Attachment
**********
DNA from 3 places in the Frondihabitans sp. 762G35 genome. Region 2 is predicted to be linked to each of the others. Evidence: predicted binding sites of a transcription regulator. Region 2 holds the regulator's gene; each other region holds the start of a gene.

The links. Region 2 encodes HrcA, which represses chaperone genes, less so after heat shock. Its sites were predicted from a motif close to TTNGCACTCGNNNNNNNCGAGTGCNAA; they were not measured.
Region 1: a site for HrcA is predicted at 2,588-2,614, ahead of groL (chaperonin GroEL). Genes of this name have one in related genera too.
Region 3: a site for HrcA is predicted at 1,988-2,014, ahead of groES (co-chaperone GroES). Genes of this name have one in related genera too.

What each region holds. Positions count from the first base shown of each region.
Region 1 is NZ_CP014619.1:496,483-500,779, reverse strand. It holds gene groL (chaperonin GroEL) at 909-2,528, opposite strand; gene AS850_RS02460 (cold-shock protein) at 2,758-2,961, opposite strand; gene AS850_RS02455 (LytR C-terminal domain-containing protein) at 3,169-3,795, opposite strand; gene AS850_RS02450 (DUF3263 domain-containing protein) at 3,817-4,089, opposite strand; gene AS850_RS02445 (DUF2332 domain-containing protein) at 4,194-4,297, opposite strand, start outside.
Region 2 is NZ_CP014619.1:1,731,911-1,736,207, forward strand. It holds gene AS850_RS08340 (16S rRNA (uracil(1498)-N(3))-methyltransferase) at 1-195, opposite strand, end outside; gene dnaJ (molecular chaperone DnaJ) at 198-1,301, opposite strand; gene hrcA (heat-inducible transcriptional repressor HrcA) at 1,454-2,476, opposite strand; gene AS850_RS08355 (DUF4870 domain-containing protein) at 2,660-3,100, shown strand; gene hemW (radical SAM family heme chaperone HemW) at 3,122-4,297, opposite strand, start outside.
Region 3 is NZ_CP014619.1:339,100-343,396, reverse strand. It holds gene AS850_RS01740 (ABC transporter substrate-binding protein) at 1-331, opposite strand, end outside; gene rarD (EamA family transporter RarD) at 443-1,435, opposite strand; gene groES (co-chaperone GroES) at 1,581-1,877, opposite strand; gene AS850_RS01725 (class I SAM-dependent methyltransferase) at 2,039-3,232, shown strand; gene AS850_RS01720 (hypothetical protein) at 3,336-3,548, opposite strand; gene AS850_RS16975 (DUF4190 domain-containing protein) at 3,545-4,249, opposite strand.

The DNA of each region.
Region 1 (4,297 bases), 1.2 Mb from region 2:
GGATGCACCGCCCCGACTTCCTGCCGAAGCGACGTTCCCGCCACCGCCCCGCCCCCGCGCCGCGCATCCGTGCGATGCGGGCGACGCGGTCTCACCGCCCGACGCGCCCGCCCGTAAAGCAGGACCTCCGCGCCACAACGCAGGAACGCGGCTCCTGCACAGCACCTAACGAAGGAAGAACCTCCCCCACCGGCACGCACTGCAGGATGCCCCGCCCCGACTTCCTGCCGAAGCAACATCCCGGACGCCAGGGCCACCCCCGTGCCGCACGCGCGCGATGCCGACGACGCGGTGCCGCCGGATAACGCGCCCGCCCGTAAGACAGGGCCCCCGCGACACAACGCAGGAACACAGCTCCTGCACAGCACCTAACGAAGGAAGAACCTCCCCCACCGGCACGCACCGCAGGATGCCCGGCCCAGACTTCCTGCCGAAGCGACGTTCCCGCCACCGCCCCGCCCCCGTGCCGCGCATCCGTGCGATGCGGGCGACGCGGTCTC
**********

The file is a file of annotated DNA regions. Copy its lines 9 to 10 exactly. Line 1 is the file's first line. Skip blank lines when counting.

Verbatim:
The DNA of each region.
Region 1 (4,297 bases), 1.2 Mb from region 2: